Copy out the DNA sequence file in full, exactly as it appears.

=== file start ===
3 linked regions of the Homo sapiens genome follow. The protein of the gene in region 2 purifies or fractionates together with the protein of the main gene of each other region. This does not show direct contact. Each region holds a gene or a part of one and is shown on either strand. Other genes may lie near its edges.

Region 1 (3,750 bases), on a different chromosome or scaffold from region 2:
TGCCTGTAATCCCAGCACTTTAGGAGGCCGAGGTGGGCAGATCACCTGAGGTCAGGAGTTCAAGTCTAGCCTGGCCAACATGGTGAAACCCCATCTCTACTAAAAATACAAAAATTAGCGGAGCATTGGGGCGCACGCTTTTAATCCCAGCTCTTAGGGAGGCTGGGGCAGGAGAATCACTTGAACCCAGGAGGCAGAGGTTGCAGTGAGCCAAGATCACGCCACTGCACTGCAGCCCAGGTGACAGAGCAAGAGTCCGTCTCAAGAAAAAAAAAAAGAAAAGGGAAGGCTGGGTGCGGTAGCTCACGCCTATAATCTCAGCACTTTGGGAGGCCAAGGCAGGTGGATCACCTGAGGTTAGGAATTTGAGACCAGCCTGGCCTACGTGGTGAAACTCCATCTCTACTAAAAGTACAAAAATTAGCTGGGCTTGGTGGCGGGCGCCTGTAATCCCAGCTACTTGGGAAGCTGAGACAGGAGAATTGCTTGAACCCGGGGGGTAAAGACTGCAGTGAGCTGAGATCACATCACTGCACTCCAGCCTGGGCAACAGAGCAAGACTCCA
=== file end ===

3 linked regions of the Homo sapiens genome follow. The protein of the gene in region 2 purifies or fractionates together with the protein of the main gene of each other region. This does not show direct contact. Each region holds a gene or a part of one and is shown on either strand. Other genes may lie near its edges.

Region 1 (3,750 bases), on a different chromosome or scaffold from region 2:
TGCCTGTAATCCCAGCACTTTAGGAGGCCGAGGTGGGCAGATCACCTGAGGTCAGGAGTTCAAGTCTAGCCTGGCCAACATGGTGAAACCCCATCTCTACTAAAAATACAAAAATTAGCGGAGCATTGGGGCGCACGCTTTTAATCCCAGCTCTTAGGGAGGCTGGGGCAGGAGAATCACTTGAACCCAGGAGGCAGAGGTTGCAGTGAGCCAAGATCACGCCACTGCACTGCAGCCCAGGTGACAGAGCAAGAGTCCGTCTCAAGAAAAAAAAAAAGAAAAGGGAAGGCTGGGTGCGGTAGCTCACGCCTATAATCTCAGCACTTTGGGAGGCCAAGGCAGGTGGATCACCTGAGGTTAGGAATTTGAGACCAGCCTGGCCTACGTGGTGAAACTCCATCTCTACTAAAAGTACAAAAATTAGCTGGGCTTGGTGGCGGGCGCCTGTAATCCCAGCTACTTGGGAAGCTGAGACAGGAGAATTGCTTGAACCCGGGGGGTAAAGACTGCAGTGAGCTGAGATCACATCACTGCACTCCAGCCTGGGCAACAGAGCAAGACTCCA